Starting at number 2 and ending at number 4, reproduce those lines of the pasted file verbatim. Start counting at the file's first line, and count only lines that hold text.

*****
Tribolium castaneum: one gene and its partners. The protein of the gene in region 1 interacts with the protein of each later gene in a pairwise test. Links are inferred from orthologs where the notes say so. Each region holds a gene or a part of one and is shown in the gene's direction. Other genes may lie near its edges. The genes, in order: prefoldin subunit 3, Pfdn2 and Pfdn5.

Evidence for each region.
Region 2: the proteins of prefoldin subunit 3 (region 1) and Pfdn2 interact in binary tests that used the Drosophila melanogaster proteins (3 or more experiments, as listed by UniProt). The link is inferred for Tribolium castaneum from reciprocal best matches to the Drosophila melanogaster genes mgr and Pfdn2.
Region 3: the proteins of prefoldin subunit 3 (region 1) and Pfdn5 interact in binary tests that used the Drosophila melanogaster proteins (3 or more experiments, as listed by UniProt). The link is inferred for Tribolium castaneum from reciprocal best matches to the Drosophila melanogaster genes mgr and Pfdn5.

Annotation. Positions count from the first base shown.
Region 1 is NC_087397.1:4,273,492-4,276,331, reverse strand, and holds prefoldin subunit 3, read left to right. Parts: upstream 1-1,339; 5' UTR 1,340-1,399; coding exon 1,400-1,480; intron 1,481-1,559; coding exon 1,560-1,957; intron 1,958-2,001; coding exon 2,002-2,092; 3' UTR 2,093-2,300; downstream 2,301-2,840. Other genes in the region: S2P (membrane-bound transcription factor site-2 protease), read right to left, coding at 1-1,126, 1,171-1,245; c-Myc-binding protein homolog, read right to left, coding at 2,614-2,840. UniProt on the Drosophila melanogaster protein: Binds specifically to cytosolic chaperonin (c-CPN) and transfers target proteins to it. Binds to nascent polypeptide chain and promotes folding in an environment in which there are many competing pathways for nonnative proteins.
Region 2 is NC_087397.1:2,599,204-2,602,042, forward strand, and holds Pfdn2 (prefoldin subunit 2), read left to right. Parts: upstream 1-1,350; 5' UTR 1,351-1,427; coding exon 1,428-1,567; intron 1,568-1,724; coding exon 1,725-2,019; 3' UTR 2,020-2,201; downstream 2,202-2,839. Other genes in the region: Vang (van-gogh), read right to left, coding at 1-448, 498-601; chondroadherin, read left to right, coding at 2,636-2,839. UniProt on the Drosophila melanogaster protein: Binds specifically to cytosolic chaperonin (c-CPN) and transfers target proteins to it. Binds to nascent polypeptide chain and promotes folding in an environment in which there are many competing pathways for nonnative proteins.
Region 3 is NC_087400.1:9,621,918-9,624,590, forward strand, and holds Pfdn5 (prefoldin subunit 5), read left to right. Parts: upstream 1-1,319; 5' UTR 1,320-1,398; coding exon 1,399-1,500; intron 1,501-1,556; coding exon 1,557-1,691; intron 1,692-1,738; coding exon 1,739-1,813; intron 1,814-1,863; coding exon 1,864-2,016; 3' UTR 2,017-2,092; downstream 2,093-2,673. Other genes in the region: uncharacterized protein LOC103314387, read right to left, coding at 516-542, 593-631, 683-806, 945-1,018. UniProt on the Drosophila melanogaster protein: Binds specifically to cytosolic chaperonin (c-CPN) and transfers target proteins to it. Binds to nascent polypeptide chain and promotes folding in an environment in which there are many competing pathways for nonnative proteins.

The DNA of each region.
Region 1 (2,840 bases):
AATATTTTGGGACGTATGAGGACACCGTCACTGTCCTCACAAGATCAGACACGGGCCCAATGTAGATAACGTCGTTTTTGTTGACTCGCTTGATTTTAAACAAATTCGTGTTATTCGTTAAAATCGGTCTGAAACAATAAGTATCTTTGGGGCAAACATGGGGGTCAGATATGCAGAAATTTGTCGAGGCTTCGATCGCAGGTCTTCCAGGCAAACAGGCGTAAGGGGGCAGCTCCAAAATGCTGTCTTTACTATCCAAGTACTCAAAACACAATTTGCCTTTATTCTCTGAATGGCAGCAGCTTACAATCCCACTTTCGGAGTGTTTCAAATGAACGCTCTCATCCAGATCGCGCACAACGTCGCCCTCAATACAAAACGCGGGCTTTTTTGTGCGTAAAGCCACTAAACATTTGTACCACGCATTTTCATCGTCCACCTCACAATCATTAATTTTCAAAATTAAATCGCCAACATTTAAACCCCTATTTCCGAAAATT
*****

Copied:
Evidence for each region.
Region 2: the proteins of prefoldin subunit 3 (region 1) and Pfdn2 interact in binary tests that used the Drosophila melanogaster proteins (3 or more experiments, as listed by UniProt). The link is inferred for Tribolium castaneum from reciprocal best matches to the Drosophila melanogaster genes mgr and Pfdn2.
Region 3: the proteins of prefoldin subunit 3 (region 1) and Pfdn5 interact in binary tests that used the Drosophila melanogaster proteins (3 or more experiments, as listed by UniProt). The link is inferred for Tribolium castaneum from reciprocal best matches to the Drosophila melanogaster genes mgr and Pfdn5.